SE Radio 559: Ross Anderson on Software Obsolescence

Ross John Anderson, Professor of Security Engineering at University of Cambridge, discusses software obsolescence with host Priyanka Raghavan. They examine risks associated with software going obsolete and consider several examples of software obsolescence, including how it can affect cars. Prof. Anderson discusses policy and research in the area of obsolescence and suggests some ways to mitigate the risks, with special emphasis on software bills of materials. He describes future directions, including software policy and laws in the EU, and offers advice for software maintainers to hedge against risks of obsolescence.

Show Notes


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Priyanka Raghaven 00:00:16 Hello everyone, this is Priyanka Raghaven for Software Engineering Radio and today my guest is Ross Anderson, and we’ll be discussing software obsolescence. Professor Ross Anderson is a professor of security engineering at the Department of Computer Science and Engineering at the University of Cambridge, where he’s a part of the university’s security group. He’s also professor of security engineering at the University of Edinburgh. He’s an author of the book called Security Engineering, A Guide to Building Dependable Systems. And his areas of interests are security, dependability, and technology policy. I wanted to have him on the show to discuss software obsolescence after a very engaging conversation at his office at Cambridge University. And welcome to the show.

Ross Anderson 00:01:04 Thank you.

Priyanka Raghaven 00:01:06 At SE Radio, we’ve done a few shows on technical debt, managing software, supply chain attacks, a show on software archiving, but we’ve never done a full show on obsolescence. And the reason I wanted to do it was because of the fact that it’s hitting everyone now and very little attention is actually being paid to it. So, let’s just start right from the top for our listeners. Would you be able to explain what is obsolescence or end of software life?

Ross Anderson 00:01:35 Well, as time goes on, people add new features to software. The software features interact, you end up getting the dependability issues, you end up getting security vulnerabilities, and so the software has to be upgraded. And of course, no piece of software lives on its own nowadays. The artifacts with which we interact tend to have millions of lines of code, they talk to servers; the servers talk to apps. There’s a whole ecosystem at every node. And so, whenever you’ve got a new version of iOS or Android or Linux or whatever coming out, that has implications that ripple through the whole ecosystem. Similarly, when components such as web kit get upgraded that can ripple through many other parts of the system, and now we’re making things still more complicated by bringing in new types of components in the form of machine learning models, which will be embedded here, there, and everywhere.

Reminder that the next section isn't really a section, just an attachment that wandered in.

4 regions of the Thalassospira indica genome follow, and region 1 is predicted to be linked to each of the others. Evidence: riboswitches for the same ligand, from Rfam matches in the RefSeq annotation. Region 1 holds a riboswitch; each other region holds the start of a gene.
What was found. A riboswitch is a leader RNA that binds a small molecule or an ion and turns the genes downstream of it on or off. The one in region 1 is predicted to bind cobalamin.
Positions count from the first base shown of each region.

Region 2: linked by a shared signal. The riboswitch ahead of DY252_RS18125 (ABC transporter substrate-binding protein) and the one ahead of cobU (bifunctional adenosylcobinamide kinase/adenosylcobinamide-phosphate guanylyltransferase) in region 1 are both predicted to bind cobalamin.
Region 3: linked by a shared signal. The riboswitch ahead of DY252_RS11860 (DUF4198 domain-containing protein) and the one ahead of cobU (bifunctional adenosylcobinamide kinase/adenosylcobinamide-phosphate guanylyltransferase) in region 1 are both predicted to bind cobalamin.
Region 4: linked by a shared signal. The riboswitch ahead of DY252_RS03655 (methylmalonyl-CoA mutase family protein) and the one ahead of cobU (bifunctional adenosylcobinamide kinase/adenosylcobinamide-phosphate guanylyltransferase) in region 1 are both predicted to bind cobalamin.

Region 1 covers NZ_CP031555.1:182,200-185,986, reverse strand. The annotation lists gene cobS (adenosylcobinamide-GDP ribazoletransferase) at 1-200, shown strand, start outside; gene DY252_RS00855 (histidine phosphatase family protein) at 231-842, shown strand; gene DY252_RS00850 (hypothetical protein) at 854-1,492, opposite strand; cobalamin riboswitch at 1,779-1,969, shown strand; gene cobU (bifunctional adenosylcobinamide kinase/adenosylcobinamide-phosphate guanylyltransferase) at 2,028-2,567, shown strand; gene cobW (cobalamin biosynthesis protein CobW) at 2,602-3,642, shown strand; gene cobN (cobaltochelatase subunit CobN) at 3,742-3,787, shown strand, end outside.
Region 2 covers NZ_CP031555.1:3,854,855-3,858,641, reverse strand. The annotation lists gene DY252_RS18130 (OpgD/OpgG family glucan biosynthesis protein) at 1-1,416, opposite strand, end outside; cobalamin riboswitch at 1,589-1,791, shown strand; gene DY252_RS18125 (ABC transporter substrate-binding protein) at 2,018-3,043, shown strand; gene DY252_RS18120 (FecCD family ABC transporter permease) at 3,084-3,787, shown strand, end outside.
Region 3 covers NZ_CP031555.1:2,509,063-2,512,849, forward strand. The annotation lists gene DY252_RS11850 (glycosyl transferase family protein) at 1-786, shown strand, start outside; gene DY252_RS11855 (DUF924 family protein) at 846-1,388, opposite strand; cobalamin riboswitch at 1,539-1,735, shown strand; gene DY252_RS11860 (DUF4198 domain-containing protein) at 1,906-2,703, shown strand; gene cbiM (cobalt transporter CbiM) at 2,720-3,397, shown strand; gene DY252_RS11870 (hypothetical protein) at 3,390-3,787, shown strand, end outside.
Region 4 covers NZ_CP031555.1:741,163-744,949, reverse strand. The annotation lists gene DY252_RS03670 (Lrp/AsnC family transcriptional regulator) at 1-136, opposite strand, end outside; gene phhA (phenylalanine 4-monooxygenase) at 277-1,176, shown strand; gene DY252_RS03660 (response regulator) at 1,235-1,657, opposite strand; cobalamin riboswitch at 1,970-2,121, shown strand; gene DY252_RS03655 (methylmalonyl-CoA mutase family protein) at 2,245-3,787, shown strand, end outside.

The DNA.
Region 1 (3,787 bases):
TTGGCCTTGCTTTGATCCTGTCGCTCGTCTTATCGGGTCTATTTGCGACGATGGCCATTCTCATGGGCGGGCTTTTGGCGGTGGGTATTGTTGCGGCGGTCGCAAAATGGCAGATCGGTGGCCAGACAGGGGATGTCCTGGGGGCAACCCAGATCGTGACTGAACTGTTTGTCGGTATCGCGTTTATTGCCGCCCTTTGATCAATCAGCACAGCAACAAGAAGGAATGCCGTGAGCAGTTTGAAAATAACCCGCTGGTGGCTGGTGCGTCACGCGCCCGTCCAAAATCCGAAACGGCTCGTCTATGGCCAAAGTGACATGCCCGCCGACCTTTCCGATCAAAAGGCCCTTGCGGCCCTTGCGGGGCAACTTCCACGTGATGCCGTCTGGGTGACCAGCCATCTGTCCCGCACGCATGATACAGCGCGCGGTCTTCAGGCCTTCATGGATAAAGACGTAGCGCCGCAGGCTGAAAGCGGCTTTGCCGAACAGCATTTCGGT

Ross Anderson 00:02:30 And coordinating the disclosure of vulnerabilities, the upgrade to patch vulnerabilities, the upgrades that are necessary for dependability is becoming an ever more complex task. How this reflects in real life is that you may be tempted to go and buy a fridge for a bit more money because it’s advertised as a smart fridge, and it talks to Wi-Fi. And then two years later you find that the manufacturer doesn’t maintain the server anymore and it turns into a frosty brick. So, we find that artifacts that used to be good for 10 years or 20 years or 30 years suddenly become dysfunctional because the software that was built into them to support complex business models fails far before the underlying hardware does. And this is about to be a serious problem. For example, with cars. On the one hand, it’s great that we move to electric cars because an electric powertrain has got maybe a hundred components instead of the 2,000 components in an internal combustion engine powertrain.